By a recent judgment1, the Italian Supreme Court has provided us with a significant interpretation of an Institute Classification Clause subject to English law and attached to an insurance contract ruled by Italian law.

The proceeding was originally commenced by the intended recipient of a cargo of steel pipes that had been loaded onto a vessel for carriage from Romania to Italy. The cargo was lost because the vessel sank.

The Underwriters rejected the insurance claim, arguing that the accident was not covered due to the breach of the Institute Classification Clause provided by the contract.

The Institute Classification Clause provided verbatim that «this insurance and the marine transit rates as agreed in the policy or open cover apply only to cargoes and/or interests carried by mechanically self-­‐propelled vessels of steel construction classed with a Classification Society which is a Member or Associate Member of the International Association of Classification Societies (IACS)».

The peculiarity of this case is represented by the circumstance that the aforesaid clause was subject  to  English  law,  whilst  the  rest  of  the insurance contract was entirely ruled by Italian law.

In light of the above, the Supreme Court applied the rule that provides that a clause subject to the law of a foreign judicial system has to be interpreted and applied according to interpretative criteria, rules and principles of that foreign judicial system.

Therefore, in the case at issue the Institute Classification Clause had to be interpreted and applied in accordance with the English law and practice.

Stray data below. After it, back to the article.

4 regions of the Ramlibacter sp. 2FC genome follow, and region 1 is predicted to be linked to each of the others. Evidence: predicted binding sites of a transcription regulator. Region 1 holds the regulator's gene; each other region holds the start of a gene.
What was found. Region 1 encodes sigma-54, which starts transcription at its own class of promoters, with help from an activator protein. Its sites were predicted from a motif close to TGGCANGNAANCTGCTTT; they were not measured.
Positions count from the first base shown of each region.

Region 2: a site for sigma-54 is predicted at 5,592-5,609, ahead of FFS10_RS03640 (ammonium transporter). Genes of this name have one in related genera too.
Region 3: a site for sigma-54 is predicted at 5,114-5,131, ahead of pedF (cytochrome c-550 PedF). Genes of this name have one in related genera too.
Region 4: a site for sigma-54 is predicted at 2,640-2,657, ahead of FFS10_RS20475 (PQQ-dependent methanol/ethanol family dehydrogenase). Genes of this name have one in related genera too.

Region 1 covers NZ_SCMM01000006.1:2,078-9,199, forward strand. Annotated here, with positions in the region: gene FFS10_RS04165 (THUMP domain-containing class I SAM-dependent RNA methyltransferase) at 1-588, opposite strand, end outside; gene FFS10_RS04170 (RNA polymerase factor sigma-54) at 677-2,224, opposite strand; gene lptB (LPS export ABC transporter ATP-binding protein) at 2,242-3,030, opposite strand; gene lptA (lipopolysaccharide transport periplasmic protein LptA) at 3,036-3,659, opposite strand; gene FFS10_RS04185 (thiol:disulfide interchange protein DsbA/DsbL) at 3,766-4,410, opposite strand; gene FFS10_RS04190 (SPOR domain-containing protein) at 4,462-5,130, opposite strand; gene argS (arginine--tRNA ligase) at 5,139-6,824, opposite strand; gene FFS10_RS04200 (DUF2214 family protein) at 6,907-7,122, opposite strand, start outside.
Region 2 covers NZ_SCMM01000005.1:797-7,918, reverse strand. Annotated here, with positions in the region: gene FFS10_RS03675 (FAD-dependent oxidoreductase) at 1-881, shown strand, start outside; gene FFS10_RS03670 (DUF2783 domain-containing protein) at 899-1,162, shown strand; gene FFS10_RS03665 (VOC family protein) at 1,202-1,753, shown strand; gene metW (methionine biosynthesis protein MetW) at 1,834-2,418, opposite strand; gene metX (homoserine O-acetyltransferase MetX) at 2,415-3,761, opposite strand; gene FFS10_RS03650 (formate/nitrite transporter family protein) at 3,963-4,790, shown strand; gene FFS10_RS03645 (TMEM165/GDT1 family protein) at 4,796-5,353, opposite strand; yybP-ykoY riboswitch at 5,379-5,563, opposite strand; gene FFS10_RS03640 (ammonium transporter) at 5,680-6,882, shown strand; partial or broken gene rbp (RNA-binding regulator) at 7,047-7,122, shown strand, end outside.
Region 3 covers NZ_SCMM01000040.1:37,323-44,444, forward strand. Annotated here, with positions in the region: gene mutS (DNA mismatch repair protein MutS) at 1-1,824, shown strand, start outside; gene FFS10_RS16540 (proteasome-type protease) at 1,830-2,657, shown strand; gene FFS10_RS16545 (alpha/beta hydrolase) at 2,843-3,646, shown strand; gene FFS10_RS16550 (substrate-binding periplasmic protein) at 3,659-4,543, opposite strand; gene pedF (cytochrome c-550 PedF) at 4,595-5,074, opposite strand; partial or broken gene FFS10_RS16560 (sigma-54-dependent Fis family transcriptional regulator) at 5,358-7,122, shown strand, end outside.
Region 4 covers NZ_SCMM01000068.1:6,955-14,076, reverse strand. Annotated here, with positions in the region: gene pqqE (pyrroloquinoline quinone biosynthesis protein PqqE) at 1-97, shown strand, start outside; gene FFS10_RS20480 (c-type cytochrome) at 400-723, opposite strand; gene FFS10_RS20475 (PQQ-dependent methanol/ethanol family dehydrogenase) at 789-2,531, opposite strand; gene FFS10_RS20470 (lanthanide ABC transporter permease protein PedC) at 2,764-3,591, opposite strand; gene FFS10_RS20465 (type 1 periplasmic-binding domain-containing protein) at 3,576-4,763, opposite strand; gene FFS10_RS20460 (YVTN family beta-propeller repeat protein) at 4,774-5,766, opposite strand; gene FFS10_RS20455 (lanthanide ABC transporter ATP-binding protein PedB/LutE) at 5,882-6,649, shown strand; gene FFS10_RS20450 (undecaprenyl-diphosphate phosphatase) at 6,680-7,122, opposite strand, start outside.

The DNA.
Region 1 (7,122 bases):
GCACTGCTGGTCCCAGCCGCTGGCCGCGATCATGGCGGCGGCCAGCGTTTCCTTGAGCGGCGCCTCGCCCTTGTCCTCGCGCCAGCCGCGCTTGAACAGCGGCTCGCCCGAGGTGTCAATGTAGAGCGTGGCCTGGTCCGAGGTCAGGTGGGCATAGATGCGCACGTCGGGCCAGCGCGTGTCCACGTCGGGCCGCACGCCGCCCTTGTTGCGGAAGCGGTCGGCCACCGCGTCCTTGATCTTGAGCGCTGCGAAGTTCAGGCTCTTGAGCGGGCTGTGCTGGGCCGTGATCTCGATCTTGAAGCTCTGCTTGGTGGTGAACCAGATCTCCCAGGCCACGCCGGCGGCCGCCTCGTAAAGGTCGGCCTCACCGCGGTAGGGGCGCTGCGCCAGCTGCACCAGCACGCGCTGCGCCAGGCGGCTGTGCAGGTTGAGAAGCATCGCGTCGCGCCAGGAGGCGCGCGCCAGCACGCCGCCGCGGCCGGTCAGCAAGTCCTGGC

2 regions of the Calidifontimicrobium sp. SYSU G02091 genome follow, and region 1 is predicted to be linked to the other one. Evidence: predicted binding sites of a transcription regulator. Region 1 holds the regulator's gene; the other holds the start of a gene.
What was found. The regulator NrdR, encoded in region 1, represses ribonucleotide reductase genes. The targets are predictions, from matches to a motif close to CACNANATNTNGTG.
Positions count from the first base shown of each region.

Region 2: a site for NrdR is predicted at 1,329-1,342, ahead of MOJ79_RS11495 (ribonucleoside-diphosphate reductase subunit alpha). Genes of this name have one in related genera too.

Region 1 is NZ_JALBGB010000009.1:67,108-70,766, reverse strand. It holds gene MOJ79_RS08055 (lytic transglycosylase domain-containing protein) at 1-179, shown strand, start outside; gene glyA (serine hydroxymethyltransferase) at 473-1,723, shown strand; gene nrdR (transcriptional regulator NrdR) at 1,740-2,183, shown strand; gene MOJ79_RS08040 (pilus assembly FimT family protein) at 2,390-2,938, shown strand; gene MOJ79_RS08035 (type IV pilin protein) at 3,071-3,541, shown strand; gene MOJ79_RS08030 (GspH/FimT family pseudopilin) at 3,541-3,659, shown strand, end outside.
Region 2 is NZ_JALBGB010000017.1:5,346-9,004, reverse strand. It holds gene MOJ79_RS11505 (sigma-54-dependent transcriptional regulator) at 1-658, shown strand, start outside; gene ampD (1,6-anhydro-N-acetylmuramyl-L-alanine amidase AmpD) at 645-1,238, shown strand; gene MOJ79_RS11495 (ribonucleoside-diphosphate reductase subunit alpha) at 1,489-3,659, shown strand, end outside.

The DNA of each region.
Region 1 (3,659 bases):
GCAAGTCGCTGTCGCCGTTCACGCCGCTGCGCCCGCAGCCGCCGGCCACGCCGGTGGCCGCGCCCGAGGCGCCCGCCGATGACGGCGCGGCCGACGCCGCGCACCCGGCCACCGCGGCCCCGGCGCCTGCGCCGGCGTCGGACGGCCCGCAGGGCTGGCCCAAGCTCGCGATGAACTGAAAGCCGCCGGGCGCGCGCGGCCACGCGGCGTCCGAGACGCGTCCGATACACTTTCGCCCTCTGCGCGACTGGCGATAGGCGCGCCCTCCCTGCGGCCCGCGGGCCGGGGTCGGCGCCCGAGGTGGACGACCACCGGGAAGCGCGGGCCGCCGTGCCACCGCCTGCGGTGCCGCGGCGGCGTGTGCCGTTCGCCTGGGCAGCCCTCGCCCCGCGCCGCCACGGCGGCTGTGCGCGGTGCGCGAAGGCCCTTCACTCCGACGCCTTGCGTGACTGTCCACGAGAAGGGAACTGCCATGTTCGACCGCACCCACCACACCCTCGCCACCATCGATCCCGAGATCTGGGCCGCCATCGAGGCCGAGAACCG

As a consequence, the Supreme Court interpreted the aforesaid clause as a promissory warranty.

Under English law, by a promissory warranty “the assured undertakes that some particular thing shall or shall not be done, or that some condition shall be fulfilled” 2 . A promissory warranty is always material and to avoid the contract, the Underwriters need prove only that the promissory warranty has been violated, even if there is no casual connexion between the breach of warranty and the accident.

In the case under examination, the vessel was classed by the Croatian Register of Shipping (Member of the IACS) and such circumstance, in the claimant’s view, was sufficient to comply with the aforesaid Institute Classification Clause.

However, the  Italian Supreme Court, upholding the previous verdict delivered by the Court of Appeal, stated that the reference to the Institute Classification Clause has to be interpreted as a reference to the contents of the classification, i.e. to the limitations contained in the classification certificate.

In the case at issue, the Croatian Register of Shipping had provided the following restriction: “navigation in sea areas with the ship proceeding within 60 miles from the place of refuge and with sea conditions less than Force 4”. In the Supreme Court’s opinion, such restrictions should be considered as incorporated in the insurance contract by virtue of the classification clause.

Given that the sinking of the vessel had occurred with sea condition Force 10, the breach of warranty was evident.

Therefore the accident was not covered and the Underwriters did not have the burden of proving the casual connexion between the breach of classification warranty and the accident in order to reject the claim.

In conclusion, this decision has two particularly interesting  aspects:

  • it reminds us  the  Italian  rule  which provides that a clause subject to the law of   a foreign judicial system has to be interpreted and applied according to interpretative criteria and principles of that foreign judicial system; and
  • it provides us with a  significant interpretation  of   the   Institute Classification  Clause.

We suggest to keep in mind this interpretation in order to avoid unwelcome surprises also in terms of insurance.